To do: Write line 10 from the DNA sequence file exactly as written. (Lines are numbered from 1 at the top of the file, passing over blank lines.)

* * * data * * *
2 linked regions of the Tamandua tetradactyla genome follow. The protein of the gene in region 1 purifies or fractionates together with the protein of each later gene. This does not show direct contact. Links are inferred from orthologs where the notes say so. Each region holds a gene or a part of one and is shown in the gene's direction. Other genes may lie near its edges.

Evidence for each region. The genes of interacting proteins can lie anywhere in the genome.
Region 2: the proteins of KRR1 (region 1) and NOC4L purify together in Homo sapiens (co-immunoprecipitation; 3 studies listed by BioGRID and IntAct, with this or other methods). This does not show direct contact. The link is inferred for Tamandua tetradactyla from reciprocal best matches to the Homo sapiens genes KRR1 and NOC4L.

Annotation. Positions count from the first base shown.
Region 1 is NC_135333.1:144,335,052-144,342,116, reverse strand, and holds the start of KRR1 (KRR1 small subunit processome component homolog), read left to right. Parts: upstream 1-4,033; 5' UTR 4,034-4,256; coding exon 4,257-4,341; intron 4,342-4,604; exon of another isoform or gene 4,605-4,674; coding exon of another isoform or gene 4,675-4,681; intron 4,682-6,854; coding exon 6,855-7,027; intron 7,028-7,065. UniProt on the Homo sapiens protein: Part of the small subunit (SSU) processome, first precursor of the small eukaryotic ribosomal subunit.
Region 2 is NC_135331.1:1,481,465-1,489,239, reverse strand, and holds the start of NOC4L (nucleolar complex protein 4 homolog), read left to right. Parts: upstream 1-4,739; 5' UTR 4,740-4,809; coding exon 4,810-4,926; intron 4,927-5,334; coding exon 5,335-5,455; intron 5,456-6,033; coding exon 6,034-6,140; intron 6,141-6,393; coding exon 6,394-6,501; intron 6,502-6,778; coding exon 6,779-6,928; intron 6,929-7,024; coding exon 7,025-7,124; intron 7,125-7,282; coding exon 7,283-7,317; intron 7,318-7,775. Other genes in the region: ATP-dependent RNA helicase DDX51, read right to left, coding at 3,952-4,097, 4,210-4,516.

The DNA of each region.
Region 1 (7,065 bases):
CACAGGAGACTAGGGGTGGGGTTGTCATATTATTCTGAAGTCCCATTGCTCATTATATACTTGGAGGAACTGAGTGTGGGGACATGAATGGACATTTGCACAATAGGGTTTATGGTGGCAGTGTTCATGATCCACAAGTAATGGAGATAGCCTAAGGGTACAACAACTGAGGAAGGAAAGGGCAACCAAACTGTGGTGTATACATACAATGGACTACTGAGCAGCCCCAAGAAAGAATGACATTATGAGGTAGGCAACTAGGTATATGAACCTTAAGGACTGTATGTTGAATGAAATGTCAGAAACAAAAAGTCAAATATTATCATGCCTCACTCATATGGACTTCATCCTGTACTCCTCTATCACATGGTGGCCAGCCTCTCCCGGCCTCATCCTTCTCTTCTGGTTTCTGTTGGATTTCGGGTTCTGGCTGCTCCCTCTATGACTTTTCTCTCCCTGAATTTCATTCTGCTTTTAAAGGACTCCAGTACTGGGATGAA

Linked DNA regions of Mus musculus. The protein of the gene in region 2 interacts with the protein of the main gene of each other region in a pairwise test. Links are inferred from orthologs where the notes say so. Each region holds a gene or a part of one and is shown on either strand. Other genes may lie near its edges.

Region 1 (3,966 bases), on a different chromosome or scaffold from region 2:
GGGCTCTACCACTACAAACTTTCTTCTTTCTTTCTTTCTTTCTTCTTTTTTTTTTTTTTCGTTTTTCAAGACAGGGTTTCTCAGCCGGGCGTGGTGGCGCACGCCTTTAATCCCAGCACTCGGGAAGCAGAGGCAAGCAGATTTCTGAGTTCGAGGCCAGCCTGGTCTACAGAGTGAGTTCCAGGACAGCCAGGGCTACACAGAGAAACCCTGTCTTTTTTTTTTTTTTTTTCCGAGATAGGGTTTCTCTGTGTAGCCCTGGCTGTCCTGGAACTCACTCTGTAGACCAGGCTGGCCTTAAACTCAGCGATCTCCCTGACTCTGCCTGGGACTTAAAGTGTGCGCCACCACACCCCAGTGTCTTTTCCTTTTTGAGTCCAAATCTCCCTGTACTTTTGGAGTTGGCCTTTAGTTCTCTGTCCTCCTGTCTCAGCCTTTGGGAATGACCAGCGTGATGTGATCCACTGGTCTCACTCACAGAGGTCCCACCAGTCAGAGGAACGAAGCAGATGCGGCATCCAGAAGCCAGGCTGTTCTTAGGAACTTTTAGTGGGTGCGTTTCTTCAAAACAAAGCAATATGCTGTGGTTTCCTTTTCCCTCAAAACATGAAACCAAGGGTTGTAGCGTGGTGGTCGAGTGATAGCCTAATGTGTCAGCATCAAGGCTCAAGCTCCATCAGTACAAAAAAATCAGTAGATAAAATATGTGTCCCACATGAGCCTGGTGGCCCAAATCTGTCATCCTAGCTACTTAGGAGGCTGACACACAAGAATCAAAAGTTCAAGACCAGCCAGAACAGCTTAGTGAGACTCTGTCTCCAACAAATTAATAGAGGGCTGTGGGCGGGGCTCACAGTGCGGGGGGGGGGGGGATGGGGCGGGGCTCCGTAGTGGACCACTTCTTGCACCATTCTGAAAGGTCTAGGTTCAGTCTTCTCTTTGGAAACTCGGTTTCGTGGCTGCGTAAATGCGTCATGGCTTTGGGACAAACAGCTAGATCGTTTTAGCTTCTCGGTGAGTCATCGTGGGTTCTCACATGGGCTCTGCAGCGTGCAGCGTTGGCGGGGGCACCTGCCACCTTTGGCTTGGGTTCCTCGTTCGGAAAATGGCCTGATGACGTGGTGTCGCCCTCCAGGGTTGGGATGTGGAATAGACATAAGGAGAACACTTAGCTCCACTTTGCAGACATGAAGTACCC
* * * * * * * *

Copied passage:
Linked DNA regions of Mus musculus. The protein of the gene in region 2 interacts with the protein of the main gene of each other region in a pairwise test. Links are inferred from orthologs where the notes say so. Each region holds a gene or a part of one and is shown on either strand. Other genes may lie near its edges.